When I was the same age as Isla, my younger daughter. That is, when I was at the magical age of between 9 and 10 years old, we lived at number 72A Hinemoa Street. Now, number 72 A Hinemoa Street is tucked in behind number 72, down the end of a long straight drive it shares with number 74A Himemoa Street.

One of the cool things that I discovered about living at 72A Hinemoa Street was that if I crept underneath the big grapefruit tree in the front corner of our section, opposite the drive, and then snuck along the hedge (I was, after all trespassing on 72 Hinemoa St.) and ducked through the hedge at just the right spot, I would be in the back section of Jimmy Drake’s house, which was on a totally different street to our house.

Jimmy Drake’s house is on James Street. James Street runs perpendicular to Hinemoa Street, up the hill past the hospital and into Kopeopeo near the Catholic Church. Jimmy Drake was in my class at school and his parents were English. The best thing about Jimmy Drake though, was that he had under his bed a big cardboard box full of comics. Now, we got pocket money and there were 5 of us at home, but for some reason our pocket money didn’t seem to stretch to comics so there was never more than 3 or 4 very well read and dog-eared comics at our house. Jimmy Drake’s cardboard box was a treasure trove and I used to quite often hang out at his place and do stuff and read comics.

There was another kid in our class who used to come around too. He was an Indian boy and I can’t remember his name, but I do remember that he had 4 thumbs. He had an extra thumb growing out of the back of his other ones and it looked kind of gross at first and then it looked kind of interesting and then you just got used to it and didn’t really notice them at all.

That year my other most favourite thing about number 72A Hinemoa Street was the big old pepper tree that grew in our back yard. It was so big that its lower branches hung over the garage in which Dad parked our boat and his car. You could if you were brave enough, jump from the lower branches of the pepper tree onto the roof of the garage. The first time you did it was really, really scary. The second time was less scary and by the time you had done it 6 or 7 times it was no more scary than walking down our back steps.

What I really liked about the pepper tree was that it was a perfect climbing tree. I used to climb it on stormy, windy afternoons and pretend that I was in the crows nest of a pirate ship, seeking out adventure on the high seas. On still days I used to climb right to the top most branches as high as I could and when I got as high as I could I would think that if I could just make myself light enough, just believe enough, I might be able to climb right off the branches and into the sky.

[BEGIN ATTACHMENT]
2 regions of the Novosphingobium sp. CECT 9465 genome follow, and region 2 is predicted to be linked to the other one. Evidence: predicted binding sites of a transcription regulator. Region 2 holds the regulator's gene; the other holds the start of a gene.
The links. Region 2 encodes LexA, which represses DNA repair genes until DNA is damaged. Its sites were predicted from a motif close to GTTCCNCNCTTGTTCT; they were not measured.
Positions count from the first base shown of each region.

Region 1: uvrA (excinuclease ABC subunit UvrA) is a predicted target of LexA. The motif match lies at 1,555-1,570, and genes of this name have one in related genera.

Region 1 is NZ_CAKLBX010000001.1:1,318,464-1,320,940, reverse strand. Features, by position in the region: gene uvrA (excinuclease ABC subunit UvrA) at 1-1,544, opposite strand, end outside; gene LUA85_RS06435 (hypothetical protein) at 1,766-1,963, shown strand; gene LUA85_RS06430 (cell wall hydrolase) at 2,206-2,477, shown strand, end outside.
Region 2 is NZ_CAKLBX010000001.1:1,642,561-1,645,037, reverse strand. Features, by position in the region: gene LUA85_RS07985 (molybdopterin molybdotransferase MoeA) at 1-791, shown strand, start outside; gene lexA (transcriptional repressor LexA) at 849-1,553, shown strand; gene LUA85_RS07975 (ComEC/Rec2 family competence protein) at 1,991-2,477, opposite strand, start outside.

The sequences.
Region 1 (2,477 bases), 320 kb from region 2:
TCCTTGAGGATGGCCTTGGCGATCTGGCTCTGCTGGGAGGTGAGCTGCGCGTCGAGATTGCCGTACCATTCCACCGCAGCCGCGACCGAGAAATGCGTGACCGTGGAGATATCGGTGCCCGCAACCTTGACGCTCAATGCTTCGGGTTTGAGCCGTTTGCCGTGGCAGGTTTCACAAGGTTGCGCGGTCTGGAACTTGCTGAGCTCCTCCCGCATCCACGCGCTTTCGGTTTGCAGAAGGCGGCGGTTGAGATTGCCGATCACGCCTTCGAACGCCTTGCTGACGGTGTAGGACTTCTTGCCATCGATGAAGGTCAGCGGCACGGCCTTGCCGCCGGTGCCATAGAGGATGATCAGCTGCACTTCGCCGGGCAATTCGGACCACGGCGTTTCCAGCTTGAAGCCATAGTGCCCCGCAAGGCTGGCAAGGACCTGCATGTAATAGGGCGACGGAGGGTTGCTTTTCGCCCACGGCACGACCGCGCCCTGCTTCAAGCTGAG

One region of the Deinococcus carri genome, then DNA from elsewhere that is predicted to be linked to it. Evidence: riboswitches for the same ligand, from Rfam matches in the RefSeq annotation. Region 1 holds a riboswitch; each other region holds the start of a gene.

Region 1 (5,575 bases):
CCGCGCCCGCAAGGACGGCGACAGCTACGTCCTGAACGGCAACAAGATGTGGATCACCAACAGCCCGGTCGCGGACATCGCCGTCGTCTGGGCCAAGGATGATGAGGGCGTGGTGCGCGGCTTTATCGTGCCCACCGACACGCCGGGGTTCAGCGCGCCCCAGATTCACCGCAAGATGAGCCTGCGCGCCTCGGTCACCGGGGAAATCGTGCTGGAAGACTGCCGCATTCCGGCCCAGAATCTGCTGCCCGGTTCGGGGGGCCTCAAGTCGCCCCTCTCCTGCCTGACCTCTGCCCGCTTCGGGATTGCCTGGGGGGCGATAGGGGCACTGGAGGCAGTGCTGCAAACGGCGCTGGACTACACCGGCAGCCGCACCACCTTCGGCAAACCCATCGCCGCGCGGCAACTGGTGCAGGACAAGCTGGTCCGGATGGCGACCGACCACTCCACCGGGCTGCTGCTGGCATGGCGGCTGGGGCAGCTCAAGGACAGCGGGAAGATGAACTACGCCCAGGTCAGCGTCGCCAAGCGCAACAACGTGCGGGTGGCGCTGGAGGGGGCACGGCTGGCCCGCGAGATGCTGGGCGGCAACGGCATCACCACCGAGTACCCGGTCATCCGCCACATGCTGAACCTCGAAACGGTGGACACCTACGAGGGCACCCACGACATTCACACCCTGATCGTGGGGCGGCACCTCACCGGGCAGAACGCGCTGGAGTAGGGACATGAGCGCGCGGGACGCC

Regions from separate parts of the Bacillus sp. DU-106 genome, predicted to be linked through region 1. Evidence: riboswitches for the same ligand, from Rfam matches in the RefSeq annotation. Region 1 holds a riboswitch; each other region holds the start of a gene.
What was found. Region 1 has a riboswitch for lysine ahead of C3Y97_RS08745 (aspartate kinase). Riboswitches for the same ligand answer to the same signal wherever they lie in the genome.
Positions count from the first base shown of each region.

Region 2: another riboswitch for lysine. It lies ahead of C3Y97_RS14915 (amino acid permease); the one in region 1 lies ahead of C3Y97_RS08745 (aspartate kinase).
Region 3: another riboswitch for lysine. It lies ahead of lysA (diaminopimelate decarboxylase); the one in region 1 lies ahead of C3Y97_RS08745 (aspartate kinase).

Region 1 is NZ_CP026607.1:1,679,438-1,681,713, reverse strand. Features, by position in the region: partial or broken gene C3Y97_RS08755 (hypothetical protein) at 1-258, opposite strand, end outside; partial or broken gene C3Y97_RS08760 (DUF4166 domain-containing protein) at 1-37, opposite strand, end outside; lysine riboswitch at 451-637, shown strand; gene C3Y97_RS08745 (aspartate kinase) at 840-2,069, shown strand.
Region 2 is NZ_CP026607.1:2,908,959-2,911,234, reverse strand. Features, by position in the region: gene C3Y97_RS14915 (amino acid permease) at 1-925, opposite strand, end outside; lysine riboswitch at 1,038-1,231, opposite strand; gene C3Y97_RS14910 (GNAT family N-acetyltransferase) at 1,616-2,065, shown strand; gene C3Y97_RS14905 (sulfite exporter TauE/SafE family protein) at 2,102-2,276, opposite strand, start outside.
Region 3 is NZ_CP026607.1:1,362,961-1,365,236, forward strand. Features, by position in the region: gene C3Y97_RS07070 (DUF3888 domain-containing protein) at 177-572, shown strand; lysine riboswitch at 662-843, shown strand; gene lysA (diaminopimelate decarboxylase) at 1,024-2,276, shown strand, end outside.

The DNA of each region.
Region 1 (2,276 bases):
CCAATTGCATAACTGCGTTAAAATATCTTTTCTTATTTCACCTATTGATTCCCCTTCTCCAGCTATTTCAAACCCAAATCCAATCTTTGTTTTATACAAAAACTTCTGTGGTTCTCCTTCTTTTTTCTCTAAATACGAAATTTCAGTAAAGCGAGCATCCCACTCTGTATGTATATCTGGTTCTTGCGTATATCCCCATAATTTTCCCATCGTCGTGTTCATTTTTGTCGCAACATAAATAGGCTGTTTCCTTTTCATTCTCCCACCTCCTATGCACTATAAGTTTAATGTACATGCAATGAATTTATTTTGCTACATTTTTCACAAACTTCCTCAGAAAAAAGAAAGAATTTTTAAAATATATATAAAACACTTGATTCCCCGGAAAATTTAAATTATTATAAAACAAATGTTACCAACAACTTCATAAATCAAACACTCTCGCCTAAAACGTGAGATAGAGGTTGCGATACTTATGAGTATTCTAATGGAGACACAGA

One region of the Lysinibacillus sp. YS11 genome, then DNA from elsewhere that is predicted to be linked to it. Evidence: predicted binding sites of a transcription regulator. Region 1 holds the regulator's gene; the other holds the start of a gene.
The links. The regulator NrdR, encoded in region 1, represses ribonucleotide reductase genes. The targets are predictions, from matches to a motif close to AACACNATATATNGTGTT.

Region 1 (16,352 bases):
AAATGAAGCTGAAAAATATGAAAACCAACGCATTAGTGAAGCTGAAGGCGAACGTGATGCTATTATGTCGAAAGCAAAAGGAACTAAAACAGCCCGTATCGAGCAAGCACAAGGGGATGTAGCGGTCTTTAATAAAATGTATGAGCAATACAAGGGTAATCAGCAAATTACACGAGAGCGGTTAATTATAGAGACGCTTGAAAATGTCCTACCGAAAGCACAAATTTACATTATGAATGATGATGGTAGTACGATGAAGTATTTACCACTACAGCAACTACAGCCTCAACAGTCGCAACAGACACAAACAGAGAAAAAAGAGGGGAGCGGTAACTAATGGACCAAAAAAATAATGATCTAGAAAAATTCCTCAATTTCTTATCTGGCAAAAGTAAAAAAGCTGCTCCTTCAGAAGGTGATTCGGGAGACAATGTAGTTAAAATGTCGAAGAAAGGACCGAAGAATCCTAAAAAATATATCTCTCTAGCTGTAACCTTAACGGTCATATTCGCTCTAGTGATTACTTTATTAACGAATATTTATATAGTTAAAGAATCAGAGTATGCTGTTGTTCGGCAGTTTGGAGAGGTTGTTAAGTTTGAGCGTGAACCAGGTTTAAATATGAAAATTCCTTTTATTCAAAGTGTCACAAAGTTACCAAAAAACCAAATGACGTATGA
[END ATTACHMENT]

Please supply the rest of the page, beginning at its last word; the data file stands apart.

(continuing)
Now, it was one afternoon when I was exactly the same age as Isla is now and it was that dead time in the afternoon just after you have had afternoon tea and you know you won’t get any thing else to eat before tea time. Everyone else seemed to have something to do and I was at a loose end, so I decided to do what I often did in those situations and that was to climb the pepper tree. It was a still afternoon in late Winter, early Spring and there was that certain quality to the light. It was a perfect time for climbing. So, I climbed the pepper tree and by now I knew it so well that I took my favourite route to the top without really thinking about it. And then, I don’t know if it was the magic of the pepper tree (because there is no doubt the tree was magic) or the magic of that certain quality of light (because there is no doubt there was magic in that light) or a combination of the two, but without thinking about it I suddenly realised that I had climbed right up off the pepper tree and was hanging in the air!!

So I thought to myself “Goodness me. I’m hanging in the air. What do I do now…..?” And then, suddenly I knew exactly what to do. So, by a combination of doggy paddle and frog swimming I made my way over to the hedge and along the top of it and then landed very gently down in Jimmy Drake’s back yard. I thought if Jimmy Drake was around he might let me read this really cool Batman comic I had seen in his box a few days ago and hadn’t had a chance to read yet.

I guess Jimmy Drake and his parents were out and about somewhere that afternoon because there was no one about, so I ducked through the hedge, snuck along it and under the grapefruit tree and went inside for a glass of water and to see if my younger brother, Gus was up to anything interesting.

But here is the thing girls, the real (secret) reason that I practice yoga, and you know I do practice yoga quite a lot. The real reason is that I am trying to get that sense of lightness in my body. And some days, not very often, in fact very rarely, but some days I feel so light in my body that when I jump through I don’t actually touch the floor. I float just a little above it. Any one watching would not be able to tell that I was actually floating, but I can tell because I can remember the feel of the magic of the pepper tree and the magic of that certain quality of light gently holding me up.

Now we come to the real crux of the story. This is the reason that I tell you it and the reason I think I was made your father and that our lives are intertwined. I think that my job is, as long as I am alive, to remind you that the magic never goes away. It never disappears. The magic is always there, it is just that we get a bit too heavy, a bit too laden with stuff, and we sink right through it.

Practice lightness.

The end.